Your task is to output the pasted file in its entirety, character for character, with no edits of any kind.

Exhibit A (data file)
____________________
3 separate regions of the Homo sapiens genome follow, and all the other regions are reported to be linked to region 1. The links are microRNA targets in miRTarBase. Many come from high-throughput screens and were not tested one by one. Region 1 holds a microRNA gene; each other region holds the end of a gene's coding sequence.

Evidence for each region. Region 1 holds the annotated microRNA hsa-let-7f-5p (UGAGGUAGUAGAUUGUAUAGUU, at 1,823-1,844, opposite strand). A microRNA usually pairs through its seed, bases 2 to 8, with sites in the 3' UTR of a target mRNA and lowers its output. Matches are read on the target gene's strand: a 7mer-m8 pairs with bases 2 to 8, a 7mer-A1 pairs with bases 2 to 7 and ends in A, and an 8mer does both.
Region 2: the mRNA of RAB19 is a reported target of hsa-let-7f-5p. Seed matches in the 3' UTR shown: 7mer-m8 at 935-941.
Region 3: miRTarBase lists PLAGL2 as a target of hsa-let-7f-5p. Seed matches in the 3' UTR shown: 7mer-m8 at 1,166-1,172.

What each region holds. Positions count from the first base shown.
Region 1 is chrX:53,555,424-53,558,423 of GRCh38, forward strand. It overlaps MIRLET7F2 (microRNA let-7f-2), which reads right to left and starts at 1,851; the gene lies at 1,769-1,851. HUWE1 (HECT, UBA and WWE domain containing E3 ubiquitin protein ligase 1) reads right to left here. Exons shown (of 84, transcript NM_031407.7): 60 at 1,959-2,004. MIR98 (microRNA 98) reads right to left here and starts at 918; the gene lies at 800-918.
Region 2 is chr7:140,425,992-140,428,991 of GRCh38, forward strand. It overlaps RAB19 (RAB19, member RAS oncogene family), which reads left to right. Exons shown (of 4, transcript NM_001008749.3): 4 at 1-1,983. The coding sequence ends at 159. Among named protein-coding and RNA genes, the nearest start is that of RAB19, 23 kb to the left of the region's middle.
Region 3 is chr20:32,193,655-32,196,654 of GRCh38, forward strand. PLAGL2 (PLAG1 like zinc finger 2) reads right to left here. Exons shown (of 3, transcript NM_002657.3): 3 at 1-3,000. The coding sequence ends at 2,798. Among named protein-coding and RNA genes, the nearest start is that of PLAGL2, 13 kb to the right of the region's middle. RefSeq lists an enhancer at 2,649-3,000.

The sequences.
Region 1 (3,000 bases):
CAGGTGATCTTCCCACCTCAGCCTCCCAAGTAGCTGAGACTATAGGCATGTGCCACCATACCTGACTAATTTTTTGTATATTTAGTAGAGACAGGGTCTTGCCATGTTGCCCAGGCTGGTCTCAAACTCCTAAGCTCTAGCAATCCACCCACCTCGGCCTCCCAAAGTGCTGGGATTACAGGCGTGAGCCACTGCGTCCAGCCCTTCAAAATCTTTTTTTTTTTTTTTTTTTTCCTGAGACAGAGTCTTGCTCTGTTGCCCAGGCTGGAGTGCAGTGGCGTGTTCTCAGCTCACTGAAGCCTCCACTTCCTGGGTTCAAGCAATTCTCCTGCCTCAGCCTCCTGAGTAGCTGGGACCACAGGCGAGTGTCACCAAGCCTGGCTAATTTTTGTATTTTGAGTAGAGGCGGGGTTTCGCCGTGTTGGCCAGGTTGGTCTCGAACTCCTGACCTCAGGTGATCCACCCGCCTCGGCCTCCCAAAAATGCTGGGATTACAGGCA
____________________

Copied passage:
3 separate regions of the Homo sapiens genome follow, and all the other regions are reported to be linked to region 1. The links are microRNA targets in miRTarBase. Many come from high-throughput screens and were not tested one by one. Region 1 holds a microRNA gene; each other region holds the end of a gene's coding sequence.

Evidence for each region. Region 1 holds the annotated microRNA hsa-let-7f-5p (UGAGGUAGUAGAUUGUAUAGUU, at 1,823-1,844, opposite strand). A microRNA usually pairs through its seed, bases 2 to 8, with sites in the 3' UTR of a target mRNA and lowers its output. Matches are read on the target gene's strand: a 7mer-m8 pairs with bases 2 to 8, a 7mer-A1 pairs with bases 2 to 7 and ends in A, and an 8mer does both.
Region 2: the mRNA of RAB19 is a reported target of hsa-let-7f-5p. Seed matches in the 3' UTR shown: 7mer-m8 at 935-941.
Region 3: miRTarBase lists PLAGL2 as a target of hsa-let-7f-5p. Seed matches in the 3' UTR shown: 7mer-m8 at 1,166-1,172.

What each region holds. Positions count from the first base shown.
Region 1 is chrX:53,555,424-53,558,423 of GRCh38, forward strand. It overlaps MIRLET7F2 (microRNA let-7f-2), which reads right to left and starts at 1,851; the gene lies at 1,769-1,851. HUWE1 (HECT, UBA and WWE domain containing E3 ubiquitin protein ligase 1) reads right to left here. Exons shown (of 84, transcript NM_031407.7): 60 at 1,959-2,004. MIR98 (microRNA 98) reads right to left here and starts at 918; the gene lies at 800-918.
Region 2 is chr7:140,425,992-140,428,991 of GRCh38, forward strand. It overlaps RAB19 (RAB19, member RAS oncogene family), which reads left to right. Exons shown (of 4, transcript NM_001008749.3): 4 at 1-1,983. The coding sequence ends at 159. Among named protein-coding and RNA genes, the nearest start is that of RAB19, 23 kb to the left of the region's middle.
Region 3 is chr20:32,193,655-32,196,654 of GRCh38, forward strand. PLAGL2 (PLAG1 like zinc finger 2) reads right to left here. Exons shown (of 3, transcript NM_002657.3): 3 at 1-3,000. The coding sequence ends at 2,798. Among named protein-coding and RNA genes, the nearest start is that of PLAGL2, 13 kb to the right of the region's middle. RefSeq lists an enhancer at 2,649-3,000.

The sequences.
Region 1 (3,000 bases):
CAGGTGATCTTCCCACCTCAGCCTCCCAAGTAGCTGAGACTATAGGCATGTGCCACCATACCTGACTAATTTTTTGTATATTTAGTAGAGACAGGGTCTTGCCATGTTGCCCAGGCTGGTCTCAAACTCCTAAGCTCTAGCAATCCACCCACCTCGGCCTCCCAAAGTGCTGGGATTACAGGCGTGAGCCACTGCGTCCAGCCCTTCAAAATCTTTTTTTTTTTTTTTTTTTTCCTGAGACAGAGTCTTGCTCTGTTGCCCAGGCTGGAGTGCAGTGGCGTGTTCTCAGCTCACTGAAGCCTCCACTTCCTGGGTTCAAGCAATTCTCCTGCCTCAGCCTCCTGAGTAGCTGGGACCACAGGCGAGTGTCACCAAGCCTGGCTAATTTTTGTATTTTGAGTAGAGGCGGGGTTTCGCCGTGTTGGCCAGGTTGGTCTCGAACTCCTGACCTCAGGTGATCCACCCGCCTCGGCCTCCCAAAAATGCTGGGATTACAGGCA